Detail and the Writer

While working for a client the other day, I was struck by how manipulating detail is often critical to writing (and client relations) success. A related question is whether the ability to deal with detail is innate or learned, and how a copywriter’s manipulation of detail often leads down the rabbit hole.

Detail-Oriented: Innate or Learned?

I don’t remember being particularly detail-oriented as a child, although I started winning amateur writing contests in grade school. Certainly I had to choose telling details to make my writing vivid, but not in the same way as copy editors whose sacred duty is to keep the ideas clear without allowing readers to be distracted by typos and obvious grammatical errors.

I probably became aware of detail when I worked my way through grad school as a research assistant for Morton Cohen on the Lewis Carroll letters. On my first day, Morton had one piece of advice: “I don’t care how smart you are, write everything down.” Morton’s goal was to track down the details for every little girl and boy Lewis Carroll had as a child friend, so I spent years reading birth and death certificates in Somerset House in London, wills, military lists, census records, peerage books, and newspapers. All this detail discipline probably made me a natural for technical writing.

Technical Writing: How Important Is Detail?

When I taught Freshman Composition, one of the assignments was always an exercise in process analysis, and a favorite topic was how to change the oil on a car. One of my big problems in grading these was whether or not to fail students who left out a detail that would ruin the motor (for example, if the “replacing the oil filter” step was missing). Some would write the essay very well, and wreck the car.

At the extremes, I have met technical writers who are very talented in understanding technical details and explaining them, but deficient in grammar skills. I knew one who was great with tech detail, but could not write anything beyond simple sentences and bulleted lists. His grammar was also pretty awful, and his copy editing skills were non-existent. (By the way, he once asked me to read his poetry!) On the other hand, I have worked with technical writers who are solid writers with perfect grammar, but who cannot grasp the details of the subject matter in order to write about it clearly.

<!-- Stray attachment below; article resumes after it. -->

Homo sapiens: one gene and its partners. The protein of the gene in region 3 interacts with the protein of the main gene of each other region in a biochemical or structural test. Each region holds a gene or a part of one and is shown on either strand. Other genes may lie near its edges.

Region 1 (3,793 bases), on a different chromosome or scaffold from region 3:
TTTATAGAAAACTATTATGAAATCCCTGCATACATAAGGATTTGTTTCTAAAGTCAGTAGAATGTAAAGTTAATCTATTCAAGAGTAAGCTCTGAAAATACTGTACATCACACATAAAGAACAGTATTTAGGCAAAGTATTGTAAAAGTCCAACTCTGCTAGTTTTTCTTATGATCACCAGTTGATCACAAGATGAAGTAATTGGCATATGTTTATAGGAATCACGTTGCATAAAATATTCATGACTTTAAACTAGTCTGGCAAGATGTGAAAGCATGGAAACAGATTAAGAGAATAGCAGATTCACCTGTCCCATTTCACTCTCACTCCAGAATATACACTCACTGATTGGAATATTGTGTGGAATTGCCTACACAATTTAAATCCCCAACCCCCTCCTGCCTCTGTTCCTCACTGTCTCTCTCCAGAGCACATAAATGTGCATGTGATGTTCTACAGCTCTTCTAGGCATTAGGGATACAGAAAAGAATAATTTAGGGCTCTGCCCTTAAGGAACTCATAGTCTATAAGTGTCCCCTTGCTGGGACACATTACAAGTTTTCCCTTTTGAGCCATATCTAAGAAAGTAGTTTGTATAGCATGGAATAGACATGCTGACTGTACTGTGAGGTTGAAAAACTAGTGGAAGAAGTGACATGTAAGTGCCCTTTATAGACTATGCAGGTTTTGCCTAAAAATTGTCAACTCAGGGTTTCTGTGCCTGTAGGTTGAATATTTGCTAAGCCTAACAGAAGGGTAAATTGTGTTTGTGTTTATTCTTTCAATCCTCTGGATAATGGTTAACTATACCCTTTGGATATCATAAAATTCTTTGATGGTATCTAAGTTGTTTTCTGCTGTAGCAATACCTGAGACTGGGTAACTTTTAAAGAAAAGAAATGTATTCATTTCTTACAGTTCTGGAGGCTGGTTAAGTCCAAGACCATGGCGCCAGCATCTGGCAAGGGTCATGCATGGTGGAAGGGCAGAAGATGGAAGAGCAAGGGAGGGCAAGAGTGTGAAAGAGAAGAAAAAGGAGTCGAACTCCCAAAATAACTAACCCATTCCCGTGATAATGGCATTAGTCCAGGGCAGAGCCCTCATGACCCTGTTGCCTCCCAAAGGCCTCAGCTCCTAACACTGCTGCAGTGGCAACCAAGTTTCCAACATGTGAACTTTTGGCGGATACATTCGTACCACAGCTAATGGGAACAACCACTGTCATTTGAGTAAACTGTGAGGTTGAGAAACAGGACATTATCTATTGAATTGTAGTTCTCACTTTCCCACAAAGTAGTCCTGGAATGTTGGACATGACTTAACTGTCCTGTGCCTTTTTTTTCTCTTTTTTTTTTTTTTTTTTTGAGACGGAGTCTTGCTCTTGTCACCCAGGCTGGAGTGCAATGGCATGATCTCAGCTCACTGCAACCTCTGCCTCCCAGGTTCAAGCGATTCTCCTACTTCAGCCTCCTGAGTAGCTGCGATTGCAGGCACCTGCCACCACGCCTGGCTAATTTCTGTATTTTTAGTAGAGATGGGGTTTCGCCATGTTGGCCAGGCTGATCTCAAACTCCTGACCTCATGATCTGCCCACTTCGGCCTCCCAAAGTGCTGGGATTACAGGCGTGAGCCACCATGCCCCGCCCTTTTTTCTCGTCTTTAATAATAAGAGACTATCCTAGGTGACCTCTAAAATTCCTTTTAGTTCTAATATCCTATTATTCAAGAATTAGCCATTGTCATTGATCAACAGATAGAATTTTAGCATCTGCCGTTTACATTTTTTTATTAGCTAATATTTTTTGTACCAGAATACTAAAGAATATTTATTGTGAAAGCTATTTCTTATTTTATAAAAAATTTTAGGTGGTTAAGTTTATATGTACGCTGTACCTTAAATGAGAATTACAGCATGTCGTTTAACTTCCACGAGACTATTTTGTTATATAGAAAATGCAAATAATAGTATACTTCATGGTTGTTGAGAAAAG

Anyone who thinks it’s easy to be a tech writer or to hire one hasn’t worked in the field long enough.

Copywriting: Knowing What Details to Leave Out

Although I can imagine situations where tech writers might occasionally leave out details, they don’t do it for the same reasons as technical copywriters.  Marketing is not out to explain how a customer would use a product, except in the broadest terms, but rather is out to convince them to buy it. So, for example, copywriters will leave out minor features — and will stress details that are major selling points.

Copywriters are sly, although not necessarily dishonest. If a piece of software lacks a great new feature that a competitive product has, copywriters won’t mention that their product doesn’t have it (probably because their programmers are feverishly trying to add it). Is leaving out detail or being selective about what detail is included dishonest? No manager who needs to make a decision about buying software or hardware is going to want to read manual-level detail to do it.

I find similar omissions work their way into client relations.  I wrote some web copy the other day, and the client objected to its tone. I was about to write a justification for what I did (always a mistake), until I remembered that the client had worked for another company that had a website. I googled over and realized that by changing from the third person (Company A does this) to first person plural (At Company A, we do this), I found a comfortable tone for the client. Was I obliged to tell her how I managed this trick? Nope. I chose to bask in the glory and mystery of being a genius for a few minutes.

Thanks to Lewis Carroll’s letters, I can do technical writing, but honestly it is the spirit of Alice in Wonderland and adventures down the rabbit hole that make copywriting much more fun for me.


About Regina Domeraski

I am a writer and have been for as long as I can remember. I worked as a technical writer and now a marketing writer for high-tech companies, but my interests go far beyond technology and include writing as an art and a craft, creativity, film, classical music, and the mystery genre (after all, Hamlet is a murder mystery).
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1 Response to Detail and the Writer

  1. Colleen Serniak says:

    Excellent topic!

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